Should Tyres Be Replaced in Pairs?

Technically speaking, if all your tyres run out of tread at the same time, this is a good sign. It suggests that your vehicle is well balanced and has been properly serviced. It also means you have obtained the maximum value from your set of tyres.


On front-wheel drive vehicles, front tyres wear more rapidly. Our qualified fitters at any Protyre garage may be able to swap them occasionally to equalise wear, however, this is not possible on every vehicle or if your tyres have directional tread patterns.
If your tyres are wearing faster on one side, this requires a check by the experts. It can be caused by problems with your steering, suspension or brakes so let our qualified fitters investigate as early as possible.
However, there are occasions when you only need one tyre replaced. There are several factors involved in deciding whether this is a good idea.

When are odd tyres okay?

In essence, odd tyres are okay only when they are not particularly odd. Even if you buy the exact same brand, it won’t match flawlessly because it has no wear. Without wear, the diameter of the tyre will be slightly larger. If the opposing tyre is considerably worn we recommend replacing both. If the wear is minimal you can assume it will be safe.
Generally speaking, it is more important that left matches right than front matches rear. Therefore, you might need two, but you don’t usually need to buy four replacement tyres in one go. The situation may be different if you have a 4WD vehicle. In that case, all four wheels need to remain correctly matched.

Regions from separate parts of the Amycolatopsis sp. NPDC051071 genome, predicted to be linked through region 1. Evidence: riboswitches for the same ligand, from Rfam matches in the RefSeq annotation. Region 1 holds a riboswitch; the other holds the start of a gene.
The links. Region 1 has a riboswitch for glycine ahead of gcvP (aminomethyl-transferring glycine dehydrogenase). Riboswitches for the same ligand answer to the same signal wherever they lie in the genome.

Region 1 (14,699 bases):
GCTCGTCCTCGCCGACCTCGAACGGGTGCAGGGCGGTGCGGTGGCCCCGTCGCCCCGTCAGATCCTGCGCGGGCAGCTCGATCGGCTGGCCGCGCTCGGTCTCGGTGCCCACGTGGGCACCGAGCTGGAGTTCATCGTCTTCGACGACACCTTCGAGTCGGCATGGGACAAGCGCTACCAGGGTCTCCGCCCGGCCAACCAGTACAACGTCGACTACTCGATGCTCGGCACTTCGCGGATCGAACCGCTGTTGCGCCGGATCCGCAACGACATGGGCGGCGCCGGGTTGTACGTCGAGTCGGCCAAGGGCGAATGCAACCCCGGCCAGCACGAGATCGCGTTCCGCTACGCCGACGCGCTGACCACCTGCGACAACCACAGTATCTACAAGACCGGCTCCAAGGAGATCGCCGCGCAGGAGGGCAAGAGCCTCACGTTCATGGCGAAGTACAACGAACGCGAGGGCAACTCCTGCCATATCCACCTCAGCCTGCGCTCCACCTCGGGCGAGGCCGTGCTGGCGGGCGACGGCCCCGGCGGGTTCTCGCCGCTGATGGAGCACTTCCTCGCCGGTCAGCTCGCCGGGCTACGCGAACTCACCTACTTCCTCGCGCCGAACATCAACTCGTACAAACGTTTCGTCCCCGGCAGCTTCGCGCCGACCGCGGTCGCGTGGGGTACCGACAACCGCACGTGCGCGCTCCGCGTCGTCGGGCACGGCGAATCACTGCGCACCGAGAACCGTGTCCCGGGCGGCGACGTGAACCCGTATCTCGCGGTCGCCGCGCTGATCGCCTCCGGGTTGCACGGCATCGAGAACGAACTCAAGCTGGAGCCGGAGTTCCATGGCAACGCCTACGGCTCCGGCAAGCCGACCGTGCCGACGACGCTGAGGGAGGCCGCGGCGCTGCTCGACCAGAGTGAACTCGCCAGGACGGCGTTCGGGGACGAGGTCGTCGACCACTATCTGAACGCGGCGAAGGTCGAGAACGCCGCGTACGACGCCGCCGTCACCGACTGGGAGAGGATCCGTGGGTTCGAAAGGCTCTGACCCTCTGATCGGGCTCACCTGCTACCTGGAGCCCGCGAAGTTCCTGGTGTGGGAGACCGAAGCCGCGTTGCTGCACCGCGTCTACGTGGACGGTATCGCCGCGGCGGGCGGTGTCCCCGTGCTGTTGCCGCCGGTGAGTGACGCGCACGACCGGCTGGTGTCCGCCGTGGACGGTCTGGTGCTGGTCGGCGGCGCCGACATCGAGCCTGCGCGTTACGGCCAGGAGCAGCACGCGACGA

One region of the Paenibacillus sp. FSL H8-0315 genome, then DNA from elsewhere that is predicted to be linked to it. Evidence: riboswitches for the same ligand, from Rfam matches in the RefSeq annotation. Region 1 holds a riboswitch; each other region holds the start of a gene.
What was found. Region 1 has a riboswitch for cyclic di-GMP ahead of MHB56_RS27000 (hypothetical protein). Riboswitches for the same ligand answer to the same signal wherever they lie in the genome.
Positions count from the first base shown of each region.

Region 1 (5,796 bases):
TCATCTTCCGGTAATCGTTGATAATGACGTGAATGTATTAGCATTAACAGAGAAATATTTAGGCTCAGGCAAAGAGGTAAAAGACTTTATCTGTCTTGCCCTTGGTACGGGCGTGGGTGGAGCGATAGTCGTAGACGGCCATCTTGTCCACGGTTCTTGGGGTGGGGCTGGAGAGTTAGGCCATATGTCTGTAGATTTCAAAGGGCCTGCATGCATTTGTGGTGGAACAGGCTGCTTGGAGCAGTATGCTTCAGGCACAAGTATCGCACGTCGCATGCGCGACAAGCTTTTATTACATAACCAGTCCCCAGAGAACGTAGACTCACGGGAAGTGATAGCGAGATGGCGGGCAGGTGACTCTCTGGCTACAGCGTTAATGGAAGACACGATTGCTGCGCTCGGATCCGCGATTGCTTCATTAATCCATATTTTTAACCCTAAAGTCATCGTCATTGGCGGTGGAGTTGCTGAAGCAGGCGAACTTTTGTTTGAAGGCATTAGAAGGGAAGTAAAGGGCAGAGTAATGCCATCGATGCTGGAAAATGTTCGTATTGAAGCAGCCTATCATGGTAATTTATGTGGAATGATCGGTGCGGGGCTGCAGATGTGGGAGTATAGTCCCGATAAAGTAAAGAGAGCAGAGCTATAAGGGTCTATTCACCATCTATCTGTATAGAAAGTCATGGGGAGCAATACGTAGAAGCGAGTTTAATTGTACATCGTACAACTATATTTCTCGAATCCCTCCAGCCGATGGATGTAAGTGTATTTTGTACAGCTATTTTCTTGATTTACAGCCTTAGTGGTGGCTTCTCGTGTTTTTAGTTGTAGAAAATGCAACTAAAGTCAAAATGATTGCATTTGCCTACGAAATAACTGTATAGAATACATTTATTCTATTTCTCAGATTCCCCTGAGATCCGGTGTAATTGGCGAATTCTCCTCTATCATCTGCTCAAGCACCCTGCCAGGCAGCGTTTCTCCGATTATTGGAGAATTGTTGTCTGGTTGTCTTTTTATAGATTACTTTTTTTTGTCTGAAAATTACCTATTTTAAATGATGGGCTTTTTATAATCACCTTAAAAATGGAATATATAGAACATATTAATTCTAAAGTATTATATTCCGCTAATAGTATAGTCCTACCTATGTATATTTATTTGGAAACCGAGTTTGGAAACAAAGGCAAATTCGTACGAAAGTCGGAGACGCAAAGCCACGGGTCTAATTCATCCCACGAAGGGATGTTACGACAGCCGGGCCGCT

Any imbalance between your wheels is undesirable for three main reasons; it accelerates the wear on all of your tyres; it causes strain on your drive-train and differential leading to mechanical problems; and it can cause oversteer, understeer or a spin during an emergency stop. Rolling noise and chassis vibration are also possible. Drivers often fit poorly matched tyres and think everything is fine – until they brake in the wet or go for an annual service.
Remember, identical tyres are still mismatched if they aren’t correctly inflated.

How odd is too odd?

Many car manufacturers recommend that tyres on the same axle should never vary in wear by more than 3mm in average tread depth. Others advise just 1.5mm. Some garages are equipped to shave new tyres to match older ones, but this is a questionable practice and not exactly budget-friendly!
Just as important are the load index, speed rating and other characteristics. Again, the match is most important left-right while you have more leeway between front and rear. However, never mix cross-plys with radials, summer and winter tyres, or normal tyres with runflats. This is all too easy to do because the major brands often produce winter, all-season, extra-load or run-flat versions of the same tyre family. Never confuse Pirelli Cinturato P7 with Pirelli Cinturato P7 Runflat, or Pirelli Cinturato P7 All Season.
Some people will tell you to fit new replacement tyres on the front axle, others say the rear. The benefits are mixed. Steered tyres wear more rapidly so may catch up with older rear tyres. On the other hand, you don’t want compromised grip at the rear. If you are in any doubt, why not ask our friendly fitters for advice.

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